Strange and subtle states of matter – the topological ideas behind the 2016 Nobel Prize in Physics - Paul M. Goldbart
From Katie Gentilello
The gases, liquids, and solids that humans have known and harnessed since prehistory are human-scale reflections of how atoms and molecules are organized at the atomic scale. This organization is driven by the forces exerted by atoms and molecules on one another. At high temperatures, the organization consists only of local conspiracies that continually form and decay but are too small to have much impact. At low temperatures, however, the conspiracies spread to become global revolutions, which bring new phases of matter that exhibit new properties reflecting the new organization. Rigidity, magnetism, liquid crystallinity, and superconductivity are just a handful of examples of such properties, which we call emergent collective properties.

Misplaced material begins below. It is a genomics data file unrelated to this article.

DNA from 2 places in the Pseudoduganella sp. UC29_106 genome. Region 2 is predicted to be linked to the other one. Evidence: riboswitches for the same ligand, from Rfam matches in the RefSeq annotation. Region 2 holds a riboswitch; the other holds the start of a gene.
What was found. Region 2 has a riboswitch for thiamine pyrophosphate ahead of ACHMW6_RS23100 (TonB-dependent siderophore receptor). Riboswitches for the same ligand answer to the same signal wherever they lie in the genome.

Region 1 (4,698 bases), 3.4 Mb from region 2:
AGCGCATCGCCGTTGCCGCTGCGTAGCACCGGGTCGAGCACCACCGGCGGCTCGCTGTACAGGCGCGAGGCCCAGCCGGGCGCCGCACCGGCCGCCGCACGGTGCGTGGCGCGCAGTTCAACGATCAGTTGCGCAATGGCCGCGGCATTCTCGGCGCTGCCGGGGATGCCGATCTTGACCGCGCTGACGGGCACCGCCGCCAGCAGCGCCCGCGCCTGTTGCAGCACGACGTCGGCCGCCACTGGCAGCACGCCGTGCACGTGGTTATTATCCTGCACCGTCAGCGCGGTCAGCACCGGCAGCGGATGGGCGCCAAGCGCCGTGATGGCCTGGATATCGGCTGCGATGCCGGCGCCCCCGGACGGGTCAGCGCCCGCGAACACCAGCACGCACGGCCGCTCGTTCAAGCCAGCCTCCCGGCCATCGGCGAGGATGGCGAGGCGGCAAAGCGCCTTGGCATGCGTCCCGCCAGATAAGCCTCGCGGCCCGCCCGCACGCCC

Until recently, organization meant geometry: Picture the tidy lattice of ions in a crystal of table salt. Nowadays, however, in the light of the elegant ideas put forward by David Thouless, Duncan Haldane, Mike Kosterlitz, and the many they have inspired, physicists recognize that organization can be subtler and more elusive. It can be invisible to geometry, though detectable via topology, and still trigger revolutions in the human-scale properties that make matter useful.My aim is to spend fifty minutes at the intersection of beauty and impact. I shall introduce the circle of ideas that underlie classical and quantum phases of matter and then focus on the “theoretical discoveries of topological phase transitions and topological phases of matter” that the 2016 Nobel Prize in Physics is celebrating.